The third highest ethnicity pay gap was at international aid charity Unicef UK, which reported an 18.5% gap. This is a decrease of 2 percentage points on the year prior. 

Meanwhile, the amount of employees disclosing their ethnicity data has increased from 91% to 93%. 

Staff from minoritised ethnic communities were most prevalent in the lowest pay grade at 46%, compared to 12% in the highest pay grade.

In its report, Unicef UK writes: “Our ethnicity pay gap overall has decreased but is still significant at a median of 18.5%. The pay gap specifically for Black colleagues has seen an increase of 2.3 percentage points.”

Money4YOU: Ethnicity pay gap reporting should be mandatory

AmickyCarol Akiwumi, chief executive of financial education charity Money4YOU, said the government should introduce a mandatory rule for organisations to report their ethnicity pay gap alongside current gender pay reporting requirements.

Akiwumi also renewed her call for the Charity Commission to incorporate diversity data into its register of charities.

“The absence of comprehensive data on ethnicity pay gaps not only allows employers, including large charities advocating for social and economic justice, to evade accountability but also perpetuates the inequalities that have long plagued our society,” she said.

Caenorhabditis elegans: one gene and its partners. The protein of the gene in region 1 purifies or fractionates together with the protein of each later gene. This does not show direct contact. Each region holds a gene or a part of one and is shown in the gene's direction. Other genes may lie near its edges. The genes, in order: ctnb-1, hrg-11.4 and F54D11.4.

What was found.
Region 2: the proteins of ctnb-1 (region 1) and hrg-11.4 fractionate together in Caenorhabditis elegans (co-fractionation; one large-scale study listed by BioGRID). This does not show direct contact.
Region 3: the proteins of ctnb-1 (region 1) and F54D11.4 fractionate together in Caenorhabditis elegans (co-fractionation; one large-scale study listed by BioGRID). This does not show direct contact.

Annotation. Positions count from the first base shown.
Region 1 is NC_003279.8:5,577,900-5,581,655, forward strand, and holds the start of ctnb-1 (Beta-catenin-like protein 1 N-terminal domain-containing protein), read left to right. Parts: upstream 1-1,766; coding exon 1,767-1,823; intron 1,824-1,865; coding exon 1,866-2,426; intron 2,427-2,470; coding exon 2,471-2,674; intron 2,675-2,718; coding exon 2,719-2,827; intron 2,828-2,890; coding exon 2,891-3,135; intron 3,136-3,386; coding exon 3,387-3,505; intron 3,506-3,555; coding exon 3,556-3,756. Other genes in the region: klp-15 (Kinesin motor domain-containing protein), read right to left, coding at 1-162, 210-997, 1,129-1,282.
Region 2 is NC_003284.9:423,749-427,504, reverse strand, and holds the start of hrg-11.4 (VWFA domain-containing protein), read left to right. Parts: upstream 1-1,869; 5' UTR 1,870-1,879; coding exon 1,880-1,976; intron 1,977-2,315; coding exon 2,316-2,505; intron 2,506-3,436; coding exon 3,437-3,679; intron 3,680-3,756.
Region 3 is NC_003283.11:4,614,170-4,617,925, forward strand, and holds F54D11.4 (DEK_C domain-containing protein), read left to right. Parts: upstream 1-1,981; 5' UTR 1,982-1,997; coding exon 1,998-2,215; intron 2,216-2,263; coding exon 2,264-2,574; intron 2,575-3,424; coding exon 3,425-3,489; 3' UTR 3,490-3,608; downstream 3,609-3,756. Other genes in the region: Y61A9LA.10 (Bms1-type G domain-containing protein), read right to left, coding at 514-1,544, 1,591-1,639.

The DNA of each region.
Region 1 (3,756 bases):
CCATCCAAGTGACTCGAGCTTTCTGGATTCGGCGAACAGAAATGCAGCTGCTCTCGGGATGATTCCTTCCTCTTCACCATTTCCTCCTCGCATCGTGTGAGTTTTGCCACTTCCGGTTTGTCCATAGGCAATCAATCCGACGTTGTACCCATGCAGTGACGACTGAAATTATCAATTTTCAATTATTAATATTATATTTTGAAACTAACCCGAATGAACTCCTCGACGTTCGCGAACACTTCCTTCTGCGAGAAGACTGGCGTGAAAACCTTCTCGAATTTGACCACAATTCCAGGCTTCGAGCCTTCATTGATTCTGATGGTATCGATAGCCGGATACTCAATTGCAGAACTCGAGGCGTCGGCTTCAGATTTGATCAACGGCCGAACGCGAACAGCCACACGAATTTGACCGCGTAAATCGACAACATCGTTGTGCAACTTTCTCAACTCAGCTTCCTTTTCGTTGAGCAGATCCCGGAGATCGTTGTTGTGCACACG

“Overwhelming and well-documented evidence of systemic racism within the UK charity sector should serve as a powerful catalyst for both charities and the government to take decisive action in closing the ethnicity pay gap. However, this imperative is currently obscured by the lack of comprehensive data.

“The civil service has set a commendable example by consistently reporting workforce diversity data for over a decade, including ethnicity pay gap data. 

“Moreover, the government recently published comprehensive guidelines on ethnicity pay gap reporting for all employers. All it has to do now is make that reporting mandatory. This would not only demonstrate a commitment to addressing economic inequalities but also pave the way for a fairer and more equitable society for all.”

Editor's note: This article has been edited to reflect the UK national ethnicity pay gap is 2.3% not 31.3%